Dramatic works by Ted Hughes

Phèdre (London: Faber and Faber, 1998)

Marija Bergam considers Hughes's version of Racine's play 

Phèdre is a product of the busy translational activity – mainly aimed at the stage –  which marked the last phase of Hughes’s production. At the centre of its tight plot is the incestual lust of the fatally possessed queen and stepmother, whose unrequited passion leads to the unjust accusation and gory death of Hippolytus, her husband's son. The history of the play is a fascinating case of textual refraction, touching upon questions of translation and reception. Hughes's Phèdre is a rendering of Jean Racine’s masterpiece (1677) which is itself a version of Euripides’s Hippolytus (428 BC) executed under the strong influence of Seneca's Phaedra.

Hughes probably began his work on the translation sometime in the second half of August 1997, responding to a request by Jonathan Kent, who went on to direct the first production by the Almeida Theatre Company in August 1998. The Greek myth had increasingly absorbed Hughes’s imagination in the past decade. Hence, the fatal(istic) mixture of Phèdre’s illicit, uncontrollable passion, the equally uncontrollable rage and vengefulness of her boorish and misguided spouse (Theseus) and Hippolytus’s saintly but frigid nature must have appeared an optimal recipe for Hughes’s theatrical ambition. Entrapped by the indifferent, manipulating gods, each character is brought to face the monstrous in human nature, which culminates in the embodied apparition of the homicidal beast sent by Neptune, Theseus’s sire. Hippolytus’s courage stands him in poor stead against the sea-monster, and Hughes knew full well that Hippolytus’s disdain of the Goddess of Love was the root of Euripides’s tragedy. Theseus, Hippolytus’s father, is the prototype monster-slayer, the patriarchal hero and law-giver found elsewhere in Hughes’s poetic mythology. Blindly led on by Phèdre’s and Oenone’s machinations, Theseus is incapable of recognising his son’s innocence and thus leads his heir to a bloody end in a fit of misplaced rage. Phèdre is the dramatic pivot of the play structured on binary oppositions and parallelisms. Possessed by Aphrodite, she is at once divine and bestial, both a manipulated instrument in the hands of the gods and a manipulative jealous queen, who convinces even herself that the slander against her stepson is wholly due to her nurse. The triangle here presented may appear simplifying, but for the readers familiar with Hughes’s most ambitious critical oeuvre,Shakespeare and the Goddess of Complete Being (1992), it strikes a familiar note. It is the proof – if it were needed – that Phèdre is not just a coincidental, improbable foray into the foreign territory of French classical theatre but an integral part of Hughes’s larger production.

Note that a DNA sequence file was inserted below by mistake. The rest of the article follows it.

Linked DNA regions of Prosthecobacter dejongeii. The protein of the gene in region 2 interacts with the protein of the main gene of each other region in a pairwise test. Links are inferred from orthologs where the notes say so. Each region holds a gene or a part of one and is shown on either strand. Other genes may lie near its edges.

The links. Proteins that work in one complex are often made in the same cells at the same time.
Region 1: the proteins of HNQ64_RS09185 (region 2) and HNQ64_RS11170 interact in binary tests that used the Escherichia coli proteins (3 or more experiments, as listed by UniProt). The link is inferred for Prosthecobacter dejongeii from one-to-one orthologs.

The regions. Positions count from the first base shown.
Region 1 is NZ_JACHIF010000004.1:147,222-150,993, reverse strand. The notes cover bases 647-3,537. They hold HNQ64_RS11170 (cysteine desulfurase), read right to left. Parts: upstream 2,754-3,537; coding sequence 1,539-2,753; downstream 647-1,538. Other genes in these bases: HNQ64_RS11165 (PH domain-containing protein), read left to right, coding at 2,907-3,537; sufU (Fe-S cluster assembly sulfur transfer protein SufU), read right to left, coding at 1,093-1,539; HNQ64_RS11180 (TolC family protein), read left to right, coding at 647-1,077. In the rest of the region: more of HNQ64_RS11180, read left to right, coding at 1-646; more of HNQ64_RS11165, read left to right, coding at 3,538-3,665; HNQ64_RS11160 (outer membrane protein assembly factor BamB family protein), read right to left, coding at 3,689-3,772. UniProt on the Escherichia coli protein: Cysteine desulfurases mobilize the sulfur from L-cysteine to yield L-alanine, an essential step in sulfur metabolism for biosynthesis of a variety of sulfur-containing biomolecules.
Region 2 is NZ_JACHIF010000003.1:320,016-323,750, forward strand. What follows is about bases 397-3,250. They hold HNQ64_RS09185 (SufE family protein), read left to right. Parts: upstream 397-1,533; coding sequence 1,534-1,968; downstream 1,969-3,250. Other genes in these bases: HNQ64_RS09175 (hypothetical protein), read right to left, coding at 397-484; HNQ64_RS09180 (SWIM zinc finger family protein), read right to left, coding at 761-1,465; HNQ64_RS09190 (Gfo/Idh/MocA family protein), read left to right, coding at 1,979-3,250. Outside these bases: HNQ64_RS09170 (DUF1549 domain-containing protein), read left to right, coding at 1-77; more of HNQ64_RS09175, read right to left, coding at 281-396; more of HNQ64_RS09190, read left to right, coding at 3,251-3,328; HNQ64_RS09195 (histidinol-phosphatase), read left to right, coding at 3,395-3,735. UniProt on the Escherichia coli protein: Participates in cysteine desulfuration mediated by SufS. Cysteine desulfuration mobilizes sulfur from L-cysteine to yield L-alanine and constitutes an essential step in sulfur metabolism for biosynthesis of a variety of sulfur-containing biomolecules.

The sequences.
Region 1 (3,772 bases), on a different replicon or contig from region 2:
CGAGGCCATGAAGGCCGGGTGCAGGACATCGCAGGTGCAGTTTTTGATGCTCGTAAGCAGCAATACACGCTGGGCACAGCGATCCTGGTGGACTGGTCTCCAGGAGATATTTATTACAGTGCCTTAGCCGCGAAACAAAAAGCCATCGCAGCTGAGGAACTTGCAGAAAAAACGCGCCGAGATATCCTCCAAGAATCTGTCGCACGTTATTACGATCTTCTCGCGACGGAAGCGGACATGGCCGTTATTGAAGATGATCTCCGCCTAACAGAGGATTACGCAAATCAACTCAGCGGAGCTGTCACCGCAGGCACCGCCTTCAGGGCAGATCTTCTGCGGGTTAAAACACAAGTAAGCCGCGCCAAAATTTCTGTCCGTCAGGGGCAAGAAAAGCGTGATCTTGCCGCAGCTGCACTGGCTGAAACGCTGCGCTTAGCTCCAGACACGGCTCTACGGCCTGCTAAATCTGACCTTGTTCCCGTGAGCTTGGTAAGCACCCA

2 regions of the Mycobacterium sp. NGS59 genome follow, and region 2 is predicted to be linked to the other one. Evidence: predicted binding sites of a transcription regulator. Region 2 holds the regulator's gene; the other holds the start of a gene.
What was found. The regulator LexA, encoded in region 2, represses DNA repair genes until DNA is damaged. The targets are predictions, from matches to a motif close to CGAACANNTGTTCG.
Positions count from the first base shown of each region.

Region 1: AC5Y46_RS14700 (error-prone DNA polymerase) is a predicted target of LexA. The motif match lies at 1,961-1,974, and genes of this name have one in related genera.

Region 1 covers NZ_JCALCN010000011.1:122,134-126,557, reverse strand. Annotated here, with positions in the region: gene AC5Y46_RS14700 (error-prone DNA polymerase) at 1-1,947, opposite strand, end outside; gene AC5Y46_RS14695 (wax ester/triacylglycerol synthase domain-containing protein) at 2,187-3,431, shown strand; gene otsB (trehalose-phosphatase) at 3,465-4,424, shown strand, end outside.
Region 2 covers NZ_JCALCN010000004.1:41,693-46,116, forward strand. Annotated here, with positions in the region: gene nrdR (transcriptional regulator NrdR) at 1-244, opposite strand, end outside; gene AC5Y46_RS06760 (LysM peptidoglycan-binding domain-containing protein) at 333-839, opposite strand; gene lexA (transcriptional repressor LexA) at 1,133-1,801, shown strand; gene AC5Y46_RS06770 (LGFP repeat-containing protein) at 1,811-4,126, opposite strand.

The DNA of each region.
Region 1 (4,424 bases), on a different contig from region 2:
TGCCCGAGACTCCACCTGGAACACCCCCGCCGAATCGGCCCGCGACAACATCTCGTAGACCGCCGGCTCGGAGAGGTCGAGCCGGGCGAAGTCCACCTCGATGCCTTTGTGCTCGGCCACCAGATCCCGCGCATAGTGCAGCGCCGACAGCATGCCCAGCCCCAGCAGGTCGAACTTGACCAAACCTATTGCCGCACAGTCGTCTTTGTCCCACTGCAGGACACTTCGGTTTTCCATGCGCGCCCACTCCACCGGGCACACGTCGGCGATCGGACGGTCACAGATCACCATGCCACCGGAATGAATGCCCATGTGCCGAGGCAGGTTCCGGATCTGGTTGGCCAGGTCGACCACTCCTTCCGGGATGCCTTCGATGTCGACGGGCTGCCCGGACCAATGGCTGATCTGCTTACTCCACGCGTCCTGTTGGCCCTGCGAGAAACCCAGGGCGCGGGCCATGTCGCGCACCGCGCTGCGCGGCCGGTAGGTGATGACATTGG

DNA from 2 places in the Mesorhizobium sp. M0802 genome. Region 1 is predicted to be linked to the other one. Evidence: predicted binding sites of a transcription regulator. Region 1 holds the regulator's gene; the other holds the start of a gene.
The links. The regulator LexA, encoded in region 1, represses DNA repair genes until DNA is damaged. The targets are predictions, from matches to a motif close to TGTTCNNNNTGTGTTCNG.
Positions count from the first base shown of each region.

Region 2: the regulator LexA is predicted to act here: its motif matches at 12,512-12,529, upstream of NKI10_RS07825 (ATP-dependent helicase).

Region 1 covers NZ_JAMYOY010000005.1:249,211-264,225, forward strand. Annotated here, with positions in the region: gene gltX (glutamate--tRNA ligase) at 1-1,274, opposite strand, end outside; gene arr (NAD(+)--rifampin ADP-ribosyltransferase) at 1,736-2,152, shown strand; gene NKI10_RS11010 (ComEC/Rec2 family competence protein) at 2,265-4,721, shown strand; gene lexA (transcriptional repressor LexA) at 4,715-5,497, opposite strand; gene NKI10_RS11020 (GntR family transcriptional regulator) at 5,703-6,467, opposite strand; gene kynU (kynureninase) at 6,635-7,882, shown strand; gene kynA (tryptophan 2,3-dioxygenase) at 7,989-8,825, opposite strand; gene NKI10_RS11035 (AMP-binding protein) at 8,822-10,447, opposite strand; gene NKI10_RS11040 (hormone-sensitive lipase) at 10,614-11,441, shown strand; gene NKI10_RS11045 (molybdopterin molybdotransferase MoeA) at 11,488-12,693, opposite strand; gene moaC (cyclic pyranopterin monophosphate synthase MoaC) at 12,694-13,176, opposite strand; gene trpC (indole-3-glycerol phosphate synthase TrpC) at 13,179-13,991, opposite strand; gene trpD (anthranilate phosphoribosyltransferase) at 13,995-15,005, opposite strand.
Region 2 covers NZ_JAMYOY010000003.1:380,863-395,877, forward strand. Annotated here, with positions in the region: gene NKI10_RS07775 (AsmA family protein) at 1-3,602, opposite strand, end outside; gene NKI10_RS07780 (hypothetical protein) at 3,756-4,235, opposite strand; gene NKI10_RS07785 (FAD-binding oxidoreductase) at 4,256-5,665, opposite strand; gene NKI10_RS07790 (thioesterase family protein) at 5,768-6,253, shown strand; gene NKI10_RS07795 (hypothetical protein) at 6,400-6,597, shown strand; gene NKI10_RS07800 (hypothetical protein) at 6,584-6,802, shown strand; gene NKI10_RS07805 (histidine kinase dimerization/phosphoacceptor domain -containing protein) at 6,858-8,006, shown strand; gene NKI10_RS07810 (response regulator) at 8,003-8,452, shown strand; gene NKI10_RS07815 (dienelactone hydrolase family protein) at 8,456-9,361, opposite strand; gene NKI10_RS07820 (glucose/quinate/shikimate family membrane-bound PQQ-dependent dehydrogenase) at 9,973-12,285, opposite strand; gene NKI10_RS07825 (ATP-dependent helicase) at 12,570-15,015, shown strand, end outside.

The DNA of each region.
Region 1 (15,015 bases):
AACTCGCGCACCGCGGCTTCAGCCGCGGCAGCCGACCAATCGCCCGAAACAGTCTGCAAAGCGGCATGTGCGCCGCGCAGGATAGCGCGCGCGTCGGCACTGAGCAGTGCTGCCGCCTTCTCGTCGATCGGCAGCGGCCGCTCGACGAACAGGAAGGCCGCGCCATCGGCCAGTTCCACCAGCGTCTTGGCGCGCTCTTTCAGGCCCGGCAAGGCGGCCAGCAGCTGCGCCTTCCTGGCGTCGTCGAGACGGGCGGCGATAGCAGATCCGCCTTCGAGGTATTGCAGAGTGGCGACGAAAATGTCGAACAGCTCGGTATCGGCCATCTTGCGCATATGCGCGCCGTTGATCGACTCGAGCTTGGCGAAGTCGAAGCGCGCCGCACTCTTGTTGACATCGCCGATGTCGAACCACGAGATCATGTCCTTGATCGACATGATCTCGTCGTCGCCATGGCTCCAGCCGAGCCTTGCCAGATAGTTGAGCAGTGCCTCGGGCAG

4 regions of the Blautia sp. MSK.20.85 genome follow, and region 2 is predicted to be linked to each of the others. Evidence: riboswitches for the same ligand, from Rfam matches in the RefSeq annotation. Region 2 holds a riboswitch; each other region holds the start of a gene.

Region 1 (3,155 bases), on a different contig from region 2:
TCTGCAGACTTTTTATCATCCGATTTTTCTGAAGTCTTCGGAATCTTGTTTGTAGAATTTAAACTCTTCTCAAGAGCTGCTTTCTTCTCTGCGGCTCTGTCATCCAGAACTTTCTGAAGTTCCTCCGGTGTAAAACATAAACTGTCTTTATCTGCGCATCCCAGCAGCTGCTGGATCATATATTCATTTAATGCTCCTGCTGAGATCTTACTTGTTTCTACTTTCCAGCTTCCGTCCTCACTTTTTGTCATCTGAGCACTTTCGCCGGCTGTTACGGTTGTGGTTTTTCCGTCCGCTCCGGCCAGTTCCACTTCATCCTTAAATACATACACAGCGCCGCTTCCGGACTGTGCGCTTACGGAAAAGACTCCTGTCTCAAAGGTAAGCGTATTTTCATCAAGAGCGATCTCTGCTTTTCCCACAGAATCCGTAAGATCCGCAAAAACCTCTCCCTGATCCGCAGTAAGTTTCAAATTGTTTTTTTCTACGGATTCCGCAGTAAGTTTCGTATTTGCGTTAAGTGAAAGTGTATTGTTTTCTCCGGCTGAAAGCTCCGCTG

The translation reviews of Phèdre have been mostly positive, emphasising in particular its stage impact and performability. This is exactly what Hughes was hoping for when he decided to ‘English’ Racine’s text. In producing his version, his two guiding principles were simplicity and speed and, appropriately, the final result has been commended for its propulsive action and colloquial strength. Hughes did away with Racine’s characteristic idiom – including the Alexandrine couplet – while producing what is nonetheless a fairly literal version. Its most striking shifts and expressions are related to Hughes's even more ferocious and tormented Phèdre, to the dangerously obdurate Hippolytus and to his interaction with Theseus. Predictably, Hughes enhanced or introduced the semantic fields closer to his own interests – those referring to hunting, hunger and eating, poison, obsessions, the animal and, crucially, the labyrinthine and the monstrous.

Marija Bergam is a junior research fellow at the Faculty of Foreign Languages and Literatures, University of Bari. In 2009 she completed a doctorate in Translation Theory and Practice, during which time she researched the potential of the instruments provided by Translation Studies in the analysis of literary works. Her research interests include the representation of the natural environment in Derek Walcott’s verse and Lorna Goodison. In addition, she has been working on the poetics of landscape in Ted Hughes's poetry, while maintaining an interest in Translation Studies by investigating Hughes's roles as both as a translator of drama and as an active advocate of poetry translation in England.